Tuesday, August 26, 2008

City votes to convert school


A proposal to convert Carpinteria’s former elementary school into an early childhood resource center earned a unanimous nod of approval from city leaders despite concerns expressed by some residents about parking impacts on the surrounding neighborhood.
After several hours of public testimony, the City Council determined the project had met its parking obligation by providing 26 spaces onsite and praised its merits.

“This is the kind of program that would have been very helpful to me in my childhood,” Mayor Michael Ledbetter said. “…By providing these services, we’ll improve the quality of life for everyone in Carpinteria for years to come.”
The proposal involves converting the Main School campus into a Head Start preschool and office space for a variety of community-based nonprofit agencies involved with early childhood education and care.
The site is located in downtown Carpinteria near the city’s middle school, community pool and popular beach, not to mention downtown businesses and a well-attended church — factors that had some neighbors of the project concerned about losing street parking.
Lynda Callos, a neighbor of the campus, said the area is already saturated with cars and the proposed resource center would have a greater impact than the elementary school had.
“Our neighborhood and city deserve more respect,” she said. “…Please do not ask us to approve a project that could change our neighborhood and city forever.”
Other neighbors agreed, saying the project would create a permanent, negative impact on the neighborhood.
However, city officials said studies show the proposed project actually represents a less intensive use of the site. The project received an exemption from environmental review after potential visual, noise, recreational, traffic, parking and air quality impacts were considered.
“All of those impact areas would be less significant, less intense than the previous use,” said Jackie Campbell, the city’s director of community development.
The proposal is also partially exempt from providing parking for users of the childhood resource center.
Since no parking had been provided for the elementary school, the site is considered legally non-conforming as long as it is used for school-related purposes.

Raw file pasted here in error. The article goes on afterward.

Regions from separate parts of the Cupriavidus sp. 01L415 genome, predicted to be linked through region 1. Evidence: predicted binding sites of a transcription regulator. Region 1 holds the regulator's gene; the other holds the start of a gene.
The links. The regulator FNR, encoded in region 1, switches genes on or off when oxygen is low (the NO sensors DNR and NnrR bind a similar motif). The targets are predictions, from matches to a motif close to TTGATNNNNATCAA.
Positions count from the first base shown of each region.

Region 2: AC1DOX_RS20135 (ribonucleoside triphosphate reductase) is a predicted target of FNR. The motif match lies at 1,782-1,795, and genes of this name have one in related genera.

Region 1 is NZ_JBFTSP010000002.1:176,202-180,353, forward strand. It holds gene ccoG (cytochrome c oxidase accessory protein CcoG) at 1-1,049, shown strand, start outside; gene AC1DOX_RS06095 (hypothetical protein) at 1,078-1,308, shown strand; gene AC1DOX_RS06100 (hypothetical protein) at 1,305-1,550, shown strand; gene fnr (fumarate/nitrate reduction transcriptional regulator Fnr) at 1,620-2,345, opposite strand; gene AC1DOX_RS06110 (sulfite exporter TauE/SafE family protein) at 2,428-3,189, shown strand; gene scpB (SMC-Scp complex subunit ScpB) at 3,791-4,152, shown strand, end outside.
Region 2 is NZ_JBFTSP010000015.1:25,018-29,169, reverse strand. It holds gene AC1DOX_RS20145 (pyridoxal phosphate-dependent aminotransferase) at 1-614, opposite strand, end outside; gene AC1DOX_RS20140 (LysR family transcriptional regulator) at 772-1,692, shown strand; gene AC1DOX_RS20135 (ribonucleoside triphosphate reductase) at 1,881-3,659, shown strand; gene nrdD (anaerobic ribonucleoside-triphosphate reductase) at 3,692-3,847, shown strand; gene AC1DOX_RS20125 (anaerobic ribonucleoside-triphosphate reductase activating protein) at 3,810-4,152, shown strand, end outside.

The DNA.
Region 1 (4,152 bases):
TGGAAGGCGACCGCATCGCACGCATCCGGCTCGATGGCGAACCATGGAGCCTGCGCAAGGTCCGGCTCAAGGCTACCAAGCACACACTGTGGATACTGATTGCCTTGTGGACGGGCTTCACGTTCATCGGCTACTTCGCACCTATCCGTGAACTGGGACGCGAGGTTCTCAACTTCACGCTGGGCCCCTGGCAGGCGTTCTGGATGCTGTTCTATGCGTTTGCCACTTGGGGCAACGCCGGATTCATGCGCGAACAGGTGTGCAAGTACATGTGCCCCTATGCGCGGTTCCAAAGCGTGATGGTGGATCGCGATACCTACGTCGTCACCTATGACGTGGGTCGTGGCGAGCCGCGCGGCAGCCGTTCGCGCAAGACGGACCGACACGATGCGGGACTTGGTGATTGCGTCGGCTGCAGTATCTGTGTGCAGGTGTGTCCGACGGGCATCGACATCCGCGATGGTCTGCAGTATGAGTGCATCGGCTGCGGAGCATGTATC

While the 66-student preschool met that requirement, city officials deemed the nonprofit office space did not fit the description and mandated that the project applicant, the Hutton Foundation, provide at least 26 parking spaces — the estimated need for those offices.
“We’re very considerate of the concerns of the neighbors and I think we’ve responded,” said Pam Hamlin, executive director of the Hutton Foundation.
Foundation officials agreed to use a blacktop basketball court onsite as a parking area, despite concerns about having cars parking close to the proposed preschool classrooms.
“We don’t think it’s the most optimum because of safety issues … but we’re willing to do that,” Hamlin said. “We want to move forward on the project.”
In addition to the parking requirements, the resource center would only be allowed to operate from 7 a.m. to 5:30 p.m. during the weekdays. No weekend activity would be permitted.
Use of the facility during the evening would be limited to 40 nights per year; activity would have to end by 9 p.m. and no amplified sound would be permitted.
“We promise to be a good neighbor,” said Fran Forman, executive director of the Community Action Commission, which would manage the preschool.
Superintendent Paul Cordeiro of the Carpinteria Unified School District said parking problems in the area would not be exacerbated by the early childhood resource center because many families that need those resources don’t have vehicles.
“They’re too busy trying to pay rent and feed themselves,” he said.
While city leaders agreed that the project had fulfilled its parking requirements, they admitted that parking has become a serious issue in the neighborhood.
As a result, the council directed city staff to return with a report on the parking problem and potential solutions, such as permits or angled spaces.

No comments: